A research from the Monash University showed that motherhood is a neuroprotective for the aging of the maternal brain. Women in their 70s and 80s who had more children were found to have thicker grey matter in the area of the brain responsible for memory. Mothers with more children also possessed a better memory. Also, the more children the woman had, the “younger” her brain was, across brain structure, function and cognition.
Aside from a cognitive shift, another powerful variable that can have profound effects on your faculties is none other than… good, ol’ sleep. Anyone who has experienced jet lag would agree. Sleep-deprivation is a major factor contributing to memory disturbance and forgetfulness. For instance, total sleep deprivation and bad sleeping habits lead to poorer short-term memory, attention, processing speed and prospective memory performances (a person's ability to remember to carry out intended actions or do things in the future). It is well established that sleep benefits neuroplasticity and thereby supports brain function and cognition. Neuroplasticity is defined as the ability of the neural networks in the brain to change its structure or function (grow and reorganise) in response to internal and external factors. At the end of the day (pardon the pun), your brain needs a night of rest to function properly the next day.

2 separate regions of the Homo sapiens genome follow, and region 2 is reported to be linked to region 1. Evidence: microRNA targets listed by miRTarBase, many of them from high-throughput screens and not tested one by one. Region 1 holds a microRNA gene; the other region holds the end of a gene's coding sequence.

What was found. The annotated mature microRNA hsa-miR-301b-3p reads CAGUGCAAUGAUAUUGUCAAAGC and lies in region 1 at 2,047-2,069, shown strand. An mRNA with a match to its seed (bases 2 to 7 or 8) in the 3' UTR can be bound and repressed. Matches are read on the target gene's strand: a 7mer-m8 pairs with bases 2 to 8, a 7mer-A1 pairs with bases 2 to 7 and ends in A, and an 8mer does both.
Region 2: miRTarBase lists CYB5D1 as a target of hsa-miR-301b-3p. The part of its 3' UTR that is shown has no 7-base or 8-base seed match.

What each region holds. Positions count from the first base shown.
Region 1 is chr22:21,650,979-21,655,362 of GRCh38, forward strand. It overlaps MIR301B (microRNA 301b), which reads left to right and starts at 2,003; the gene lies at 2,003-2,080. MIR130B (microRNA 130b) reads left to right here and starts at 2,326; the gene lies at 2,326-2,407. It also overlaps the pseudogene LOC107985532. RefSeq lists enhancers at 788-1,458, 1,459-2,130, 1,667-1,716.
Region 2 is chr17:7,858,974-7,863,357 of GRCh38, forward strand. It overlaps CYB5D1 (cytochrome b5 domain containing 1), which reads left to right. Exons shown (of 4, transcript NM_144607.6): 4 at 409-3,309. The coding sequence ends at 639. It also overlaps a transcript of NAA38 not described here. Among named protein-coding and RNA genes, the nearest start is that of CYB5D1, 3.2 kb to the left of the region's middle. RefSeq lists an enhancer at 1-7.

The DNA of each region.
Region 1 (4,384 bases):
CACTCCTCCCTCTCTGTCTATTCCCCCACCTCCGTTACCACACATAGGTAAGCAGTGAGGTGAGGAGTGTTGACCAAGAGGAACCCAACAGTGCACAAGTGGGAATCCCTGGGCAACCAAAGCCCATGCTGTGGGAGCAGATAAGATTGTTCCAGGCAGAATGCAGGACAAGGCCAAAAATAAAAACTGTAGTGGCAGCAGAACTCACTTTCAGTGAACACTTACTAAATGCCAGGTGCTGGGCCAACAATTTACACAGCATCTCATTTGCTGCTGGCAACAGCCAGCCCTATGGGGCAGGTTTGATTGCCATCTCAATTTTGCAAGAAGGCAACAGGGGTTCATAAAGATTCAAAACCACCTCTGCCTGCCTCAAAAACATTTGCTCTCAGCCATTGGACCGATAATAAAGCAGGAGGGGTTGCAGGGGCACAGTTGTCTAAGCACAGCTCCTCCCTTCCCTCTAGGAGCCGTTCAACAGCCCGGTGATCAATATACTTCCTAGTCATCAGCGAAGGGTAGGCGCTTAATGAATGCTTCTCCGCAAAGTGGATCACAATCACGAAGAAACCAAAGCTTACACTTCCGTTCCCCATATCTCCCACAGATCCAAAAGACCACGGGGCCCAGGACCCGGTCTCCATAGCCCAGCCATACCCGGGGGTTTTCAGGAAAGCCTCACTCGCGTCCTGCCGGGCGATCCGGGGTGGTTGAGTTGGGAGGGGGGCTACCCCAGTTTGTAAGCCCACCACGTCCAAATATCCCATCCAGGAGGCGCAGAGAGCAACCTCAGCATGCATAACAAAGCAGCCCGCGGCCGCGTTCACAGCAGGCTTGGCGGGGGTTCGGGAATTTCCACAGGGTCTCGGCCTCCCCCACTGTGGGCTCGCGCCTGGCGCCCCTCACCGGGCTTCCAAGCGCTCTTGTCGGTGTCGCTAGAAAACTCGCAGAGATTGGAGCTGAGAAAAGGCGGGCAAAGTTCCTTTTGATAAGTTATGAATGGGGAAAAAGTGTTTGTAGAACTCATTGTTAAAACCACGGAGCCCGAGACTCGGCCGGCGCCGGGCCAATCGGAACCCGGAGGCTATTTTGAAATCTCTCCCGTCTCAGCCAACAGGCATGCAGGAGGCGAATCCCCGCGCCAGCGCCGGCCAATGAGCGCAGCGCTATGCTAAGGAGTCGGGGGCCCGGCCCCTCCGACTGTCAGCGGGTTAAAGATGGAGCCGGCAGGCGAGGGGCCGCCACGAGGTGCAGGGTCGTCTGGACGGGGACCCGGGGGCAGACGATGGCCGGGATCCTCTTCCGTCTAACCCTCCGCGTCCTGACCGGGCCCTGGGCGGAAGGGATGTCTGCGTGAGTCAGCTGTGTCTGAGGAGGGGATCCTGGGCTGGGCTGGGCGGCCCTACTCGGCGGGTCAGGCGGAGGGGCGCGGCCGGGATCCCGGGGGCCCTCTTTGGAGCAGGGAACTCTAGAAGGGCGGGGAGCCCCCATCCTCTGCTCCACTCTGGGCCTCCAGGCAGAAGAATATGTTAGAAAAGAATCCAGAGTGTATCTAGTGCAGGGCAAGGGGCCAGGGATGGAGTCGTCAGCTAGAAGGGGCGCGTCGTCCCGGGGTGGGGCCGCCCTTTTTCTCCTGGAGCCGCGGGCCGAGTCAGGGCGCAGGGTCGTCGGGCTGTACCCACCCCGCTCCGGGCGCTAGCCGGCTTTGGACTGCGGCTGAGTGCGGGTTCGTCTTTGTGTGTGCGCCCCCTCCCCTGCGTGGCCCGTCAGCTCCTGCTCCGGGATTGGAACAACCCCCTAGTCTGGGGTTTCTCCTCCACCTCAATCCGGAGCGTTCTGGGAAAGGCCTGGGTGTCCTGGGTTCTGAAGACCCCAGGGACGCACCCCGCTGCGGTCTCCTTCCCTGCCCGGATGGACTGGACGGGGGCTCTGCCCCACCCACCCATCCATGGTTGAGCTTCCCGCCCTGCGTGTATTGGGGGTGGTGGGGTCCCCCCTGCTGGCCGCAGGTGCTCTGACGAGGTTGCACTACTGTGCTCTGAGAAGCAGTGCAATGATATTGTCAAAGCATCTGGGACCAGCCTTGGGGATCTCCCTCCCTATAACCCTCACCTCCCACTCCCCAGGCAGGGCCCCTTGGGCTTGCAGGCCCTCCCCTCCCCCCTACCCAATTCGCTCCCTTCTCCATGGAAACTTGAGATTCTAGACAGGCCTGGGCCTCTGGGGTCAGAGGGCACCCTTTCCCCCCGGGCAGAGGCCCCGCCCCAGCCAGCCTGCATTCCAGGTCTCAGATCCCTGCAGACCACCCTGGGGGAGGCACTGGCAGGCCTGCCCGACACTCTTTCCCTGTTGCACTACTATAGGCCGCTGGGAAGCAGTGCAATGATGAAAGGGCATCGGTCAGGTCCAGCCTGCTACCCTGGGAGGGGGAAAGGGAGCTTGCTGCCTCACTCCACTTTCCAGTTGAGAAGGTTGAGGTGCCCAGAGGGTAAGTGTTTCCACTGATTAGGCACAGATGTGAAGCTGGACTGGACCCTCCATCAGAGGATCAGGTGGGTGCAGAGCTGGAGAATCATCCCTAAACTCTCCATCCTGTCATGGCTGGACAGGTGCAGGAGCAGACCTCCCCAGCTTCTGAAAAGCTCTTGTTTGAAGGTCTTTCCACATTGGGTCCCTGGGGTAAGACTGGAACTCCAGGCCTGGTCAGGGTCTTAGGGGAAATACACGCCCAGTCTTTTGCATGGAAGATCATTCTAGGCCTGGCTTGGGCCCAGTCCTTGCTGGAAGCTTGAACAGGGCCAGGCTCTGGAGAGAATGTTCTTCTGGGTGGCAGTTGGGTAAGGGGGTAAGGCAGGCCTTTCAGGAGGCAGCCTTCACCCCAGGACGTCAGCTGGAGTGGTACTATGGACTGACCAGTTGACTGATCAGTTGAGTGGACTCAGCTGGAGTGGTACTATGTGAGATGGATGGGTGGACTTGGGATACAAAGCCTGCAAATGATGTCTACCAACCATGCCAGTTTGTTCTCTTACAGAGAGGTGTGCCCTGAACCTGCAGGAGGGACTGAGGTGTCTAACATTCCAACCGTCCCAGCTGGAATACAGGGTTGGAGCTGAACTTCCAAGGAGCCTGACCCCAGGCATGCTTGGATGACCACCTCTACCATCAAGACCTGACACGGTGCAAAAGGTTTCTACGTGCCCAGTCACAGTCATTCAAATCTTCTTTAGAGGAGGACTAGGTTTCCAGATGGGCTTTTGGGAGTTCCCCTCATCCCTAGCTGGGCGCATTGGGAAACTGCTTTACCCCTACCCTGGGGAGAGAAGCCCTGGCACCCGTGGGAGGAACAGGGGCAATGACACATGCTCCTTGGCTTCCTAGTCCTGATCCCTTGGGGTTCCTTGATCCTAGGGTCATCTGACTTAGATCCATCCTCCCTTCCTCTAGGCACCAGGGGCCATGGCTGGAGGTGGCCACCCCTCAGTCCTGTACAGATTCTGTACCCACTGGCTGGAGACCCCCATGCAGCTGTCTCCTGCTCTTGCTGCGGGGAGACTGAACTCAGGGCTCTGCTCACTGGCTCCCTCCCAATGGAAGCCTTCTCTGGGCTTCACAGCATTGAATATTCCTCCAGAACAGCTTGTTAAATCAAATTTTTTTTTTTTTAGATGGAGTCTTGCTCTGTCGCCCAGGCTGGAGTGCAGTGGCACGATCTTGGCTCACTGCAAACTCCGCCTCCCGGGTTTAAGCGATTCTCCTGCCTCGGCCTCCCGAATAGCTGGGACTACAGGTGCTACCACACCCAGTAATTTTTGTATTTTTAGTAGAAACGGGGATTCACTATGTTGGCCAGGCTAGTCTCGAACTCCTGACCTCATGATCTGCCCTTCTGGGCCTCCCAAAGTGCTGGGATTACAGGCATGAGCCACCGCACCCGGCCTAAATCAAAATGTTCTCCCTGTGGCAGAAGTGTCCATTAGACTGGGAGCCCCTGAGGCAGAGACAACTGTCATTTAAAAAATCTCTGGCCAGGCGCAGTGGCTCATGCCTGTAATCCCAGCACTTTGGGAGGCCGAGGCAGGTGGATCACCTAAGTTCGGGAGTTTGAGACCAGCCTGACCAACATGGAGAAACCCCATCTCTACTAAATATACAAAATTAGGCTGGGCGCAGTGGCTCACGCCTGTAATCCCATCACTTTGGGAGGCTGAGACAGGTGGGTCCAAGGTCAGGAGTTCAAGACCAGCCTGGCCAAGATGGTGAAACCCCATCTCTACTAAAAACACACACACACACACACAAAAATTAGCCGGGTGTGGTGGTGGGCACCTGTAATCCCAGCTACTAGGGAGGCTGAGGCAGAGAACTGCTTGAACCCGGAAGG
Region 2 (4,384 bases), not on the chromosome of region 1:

Pruning and sleep deprivation are things that affect the brain. In order to understand how pregnancy and motherhood affect women, we need to look not just at the brain level, but also at the mind. The arrival of a new-born puts a lot of emotional and cognitive demand on both parents, even on the one who has not gone through the pregnancy itself. Parents experience psychological and physiological attachment processes. Adjusting to baby’s development and making space for the pre-baby life can be challenging and psychologically demanding: relationships, family, friends, work, physical activity and hobbies are now less of a priority.
When the mind is easily influenced by external and internal feelings, the daily routine can simply be overwhelming, and it is easy to forget the me-time and have enough rest. But if we bear in mind that growing a small human will get easier with age, we should know: So should planning work-life balance too. As the children grow, parents also constantly modify their lifestyle. It starts from changing nappies and milk bottles, to potty training and playgrounds, to preparing lunch boxes and bringing kids for after school activities. Parenting becomes different with age, and this allows mothers to learn new skills and adapt their behaviours. Living in this complex environment, motherhood is surely, undoubtedly, a cognitive enhancer more than a detractor.
If forgetfulness is making your life difficult, make a list for everything you plan to do the next day. Set simple goals and write down what worked for you at the end of the day.